They’ll be Dancing in the Streets of Berwick

The SNP Government, in the form of Nicola Sturgeon, has announced today that the minimum price per unit of alcohol will be 50p in Scotland. With most party support and the inbuilt majority in any case, this will soon become law. The rest of the UK has still to follow this lead, though this may be on the way, with rumours abounding that it will be 40p in England at least.

Leaving aside the merits or otherwise of this policy, there are a number of retail issues  raised:

  • If the price per unit is 50p in Scotland and 40p in England, just how well might shops in the English Borders do out of exploiting the difference? After all if there are 14 units in a bottle of wine then the difference will be £1.40 or £16.80 per case of wine.
  • For major retailers able to use their internet operations based in England, how much of their sales will be diverted from Scottish stores to the web?
  • How will retailers (for some of their products) have to adjust their advertising for Scotland, or abandon aspects of price advertising all together?
  • Who will get to keep the “windfall” benefit of the forced increase in prices and revenue for some products? Will the Scottish government be tempted to link this to the “health levy” on large retail stores? But where does this leave the local off-licence?
  • How many small retailers given the challenge to their alcohol and cigarette businesses simply say enough is enough?

The prediction in the research from Sheffield University is that there will be an average 5.5% reduction in sales, but the proof of this will be seen over the coming years. Who knows how consumers, retailers and producers (low alcohol wine is already emerging) will respond to the changed circumstances.

The issue of cross border trade also appeared in the papers over the weekend with a piece in Scotland on Sunday on the way in which tourists have been spending in Edinburgh. The article claimed that there had a been a surge in duty-free spending in the capital and that this was fuelled by visitors from the BRIC (Brazil, Russia, India, China) countries.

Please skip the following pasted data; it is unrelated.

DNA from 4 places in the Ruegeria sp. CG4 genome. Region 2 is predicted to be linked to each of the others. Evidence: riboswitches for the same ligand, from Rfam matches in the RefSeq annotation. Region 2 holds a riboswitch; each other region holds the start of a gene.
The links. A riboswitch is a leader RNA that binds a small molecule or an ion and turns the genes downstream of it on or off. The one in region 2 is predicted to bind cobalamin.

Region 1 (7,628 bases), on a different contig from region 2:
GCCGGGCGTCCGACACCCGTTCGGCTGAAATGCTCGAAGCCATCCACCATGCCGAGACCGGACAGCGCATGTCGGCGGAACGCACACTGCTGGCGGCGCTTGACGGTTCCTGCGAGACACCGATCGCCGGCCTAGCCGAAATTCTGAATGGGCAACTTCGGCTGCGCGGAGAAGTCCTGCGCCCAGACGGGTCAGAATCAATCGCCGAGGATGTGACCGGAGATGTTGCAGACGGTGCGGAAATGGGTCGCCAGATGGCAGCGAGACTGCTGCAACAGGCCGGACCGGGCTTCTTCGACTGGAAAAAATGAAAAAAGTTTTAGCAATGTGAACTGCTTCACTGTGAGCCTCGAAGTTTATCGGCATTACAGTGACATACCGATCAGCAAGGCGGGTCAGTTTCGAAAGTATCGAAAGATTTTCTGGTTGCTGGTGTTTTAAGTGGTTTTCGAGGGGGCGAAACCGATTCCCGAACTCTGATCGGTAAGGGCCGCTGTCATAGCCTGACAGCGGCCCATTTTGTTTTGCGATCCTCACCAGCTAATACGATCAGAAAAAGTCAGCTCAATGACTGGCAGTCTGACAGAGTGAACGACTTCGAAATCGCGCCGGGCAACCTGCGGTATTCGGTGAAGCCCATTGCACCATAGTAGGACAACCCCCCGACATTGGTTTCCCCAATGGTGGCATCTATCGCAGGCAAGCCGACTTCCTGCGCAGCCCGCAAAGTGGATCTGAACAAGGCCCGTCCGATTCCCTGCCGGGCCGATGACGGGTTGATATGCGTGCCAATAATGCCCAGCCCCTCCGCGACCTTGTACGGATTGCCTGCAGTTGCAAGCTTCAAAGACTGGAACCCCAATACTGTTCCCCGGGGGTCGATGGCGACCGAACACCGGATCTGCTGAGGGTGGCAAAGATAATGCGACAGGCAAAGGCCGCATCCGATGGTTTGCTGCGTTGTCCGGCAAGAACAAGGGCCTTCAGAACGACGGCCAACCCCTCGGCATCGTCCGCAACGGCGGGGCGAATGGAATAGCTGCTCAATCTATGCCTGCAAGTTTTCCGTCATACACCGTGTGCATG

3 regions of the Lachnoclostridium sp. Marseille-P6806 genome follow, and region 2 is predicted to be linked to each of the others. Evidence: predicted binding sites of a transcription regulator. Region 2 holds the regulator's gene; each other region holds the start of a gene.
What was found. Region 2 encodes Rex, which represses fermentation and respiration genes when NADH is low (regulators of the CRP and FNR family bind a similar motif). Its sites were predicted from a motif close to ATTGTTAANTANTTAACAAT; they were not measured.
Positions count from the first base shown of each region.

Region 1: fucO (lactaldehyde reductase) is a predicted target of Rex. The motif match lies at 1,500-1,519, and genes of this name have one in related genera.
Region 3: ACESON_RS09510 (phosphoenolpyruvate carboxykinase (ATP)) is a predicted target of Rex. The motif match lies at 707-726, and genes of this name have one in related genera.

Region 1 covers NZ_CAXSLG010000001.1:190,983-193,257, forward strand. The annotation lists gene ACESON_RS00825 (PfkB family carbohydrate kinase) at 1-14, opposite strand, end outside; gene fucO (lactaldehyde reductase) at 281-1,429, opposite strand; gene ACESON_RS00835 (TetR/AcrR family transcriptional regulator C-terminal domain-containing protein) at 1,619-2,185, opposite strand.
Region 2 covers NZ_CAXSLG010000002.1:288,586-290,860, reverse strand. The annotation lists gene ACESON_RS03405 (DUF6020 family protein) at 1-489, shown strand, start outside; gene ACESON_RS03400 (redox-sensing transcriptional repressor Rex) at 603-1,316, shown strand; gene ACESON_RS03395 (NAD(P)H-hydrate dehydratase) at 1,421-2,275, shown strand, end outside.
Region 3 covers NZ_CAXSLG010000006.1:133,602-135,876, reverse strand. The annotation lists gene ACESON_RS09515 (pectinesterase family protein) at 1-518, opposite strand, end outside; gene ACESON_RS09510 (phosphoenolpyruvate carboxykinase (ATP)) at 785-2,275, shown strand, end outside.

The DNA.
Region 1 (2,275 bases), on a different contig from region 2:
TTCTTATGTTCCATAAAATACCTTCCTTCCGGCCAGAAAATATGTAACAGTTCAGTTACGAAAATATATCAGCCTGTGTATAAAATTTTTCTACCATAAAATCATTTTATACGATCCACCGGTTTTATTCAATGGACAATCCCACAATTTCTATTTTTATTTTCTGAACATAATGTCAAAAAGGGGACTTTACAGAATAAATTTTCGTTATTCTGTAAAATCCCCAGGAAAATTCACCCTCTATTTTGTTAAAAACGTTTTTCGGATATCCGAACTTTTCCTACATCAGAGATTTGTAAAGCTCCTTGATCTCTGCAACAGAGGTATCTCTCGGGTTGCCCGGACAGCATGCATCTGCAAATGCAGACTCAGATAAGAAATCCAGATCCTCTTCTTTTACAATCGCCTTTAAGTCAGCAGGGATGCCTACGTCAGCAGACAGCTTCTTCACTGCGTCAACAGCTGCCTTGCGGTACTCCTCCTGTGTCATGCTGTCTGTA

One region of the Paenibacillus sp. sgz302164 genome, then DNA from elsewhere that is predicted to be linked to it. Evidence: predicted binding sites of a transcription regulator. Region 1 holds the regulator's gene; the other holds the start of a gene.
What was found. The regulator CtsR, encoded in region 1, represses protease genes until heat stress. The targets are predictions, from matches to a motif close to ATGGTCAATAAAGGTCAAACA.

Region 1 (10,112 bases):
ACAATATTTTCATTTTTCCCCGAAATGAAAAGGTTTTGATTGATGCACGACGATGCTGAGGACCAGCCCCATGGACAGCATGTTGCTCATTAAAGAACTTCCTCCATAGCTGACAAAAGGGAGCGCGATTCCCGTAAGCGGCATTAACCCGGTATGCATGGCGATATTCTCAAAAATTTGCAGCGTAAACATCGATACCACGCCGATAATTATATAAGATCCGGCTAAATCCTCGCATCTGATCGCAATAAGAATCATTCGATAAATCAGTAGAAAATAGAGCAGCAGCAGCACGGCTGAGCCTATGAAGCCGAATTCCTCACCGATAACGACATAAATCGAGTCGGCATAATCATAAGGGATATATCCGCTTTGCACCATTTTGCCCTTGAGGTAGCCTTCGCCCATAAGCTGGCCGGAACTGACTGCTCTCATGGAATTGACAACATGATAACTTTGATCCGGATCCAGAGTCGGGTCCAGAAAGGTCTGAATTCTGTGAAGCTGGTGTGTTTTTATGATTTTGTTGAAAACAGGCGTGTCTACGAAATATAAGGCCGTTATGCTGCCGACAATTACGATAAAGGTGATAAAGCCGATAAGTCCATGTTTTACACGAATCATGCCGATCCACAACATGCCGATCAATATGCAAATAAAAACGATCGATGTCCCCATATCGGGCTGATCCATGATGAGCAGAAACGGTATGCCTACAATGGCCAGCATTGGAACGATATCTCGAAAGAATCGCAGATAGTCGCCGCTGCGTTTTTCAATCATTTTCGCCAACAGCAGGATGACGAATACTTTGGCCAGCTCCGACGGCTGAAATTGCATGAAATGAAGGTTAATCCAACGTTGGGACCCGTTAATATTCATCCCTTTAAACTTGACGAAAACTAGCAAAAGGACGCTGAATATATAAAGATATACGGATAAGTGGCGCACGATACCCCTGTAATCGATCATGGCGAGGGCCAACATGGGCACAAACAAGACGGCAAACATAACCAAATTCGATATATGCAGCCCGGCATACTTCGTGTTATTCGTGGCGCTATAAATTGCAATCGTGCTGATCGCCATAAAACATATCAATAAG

The supporting data did not quite bear this out, but the underlying point – that visitors are vital to the Scottish retail economy – is surely a sound one. The highest spenders were the Thais, with Taiwanese showing the highest growth. The Americans declined the most in the figures quoted.

All this shows that having a vibrant and diverse retail economy is good for Scotland and for its cities and towns and is an important part of the visitor attraction of the country. Making sure visitors can find what they want at prices they can afford is critical. It is good that the minimum alcohol price shouldn’t affect the tourist purchasing of Scotch.

And finally …

What about the tweet I was forwarded to me the other day? From Nicola Sturgeon: “Sequel to Hilary Mantel’s Booker prize-winning ‘Wolf Hall’ arrived from Amazon. 1st non-kindle book I’ve bought in wks! Looking 4ward 2 it.”

Support your local high street and book shop Nicola, and no buying wine over the internet to avoid the price increase (Ever so slightly tongue in cheek on my part given my use of Amazon to feed my retail book habit, and I currently remain a Kindle-refuser).

About Leigh Sparks

I am Professor of Retail Studies at the Institute for Retail Studies, University of Stirling, where I research and teach aspects of retailing and retail supply chains, alongside various colleagues. I am Chair of Scotland's Towns Partnership. I am also a Deputy Principal of the University, with responsibility for Education and Students.
This entry was posted in Alcohol, Books, Diet and Health, Government, Internet shopping, Pricing, Regulation, Tourism and tagged , , , . Bookmark the permalink.

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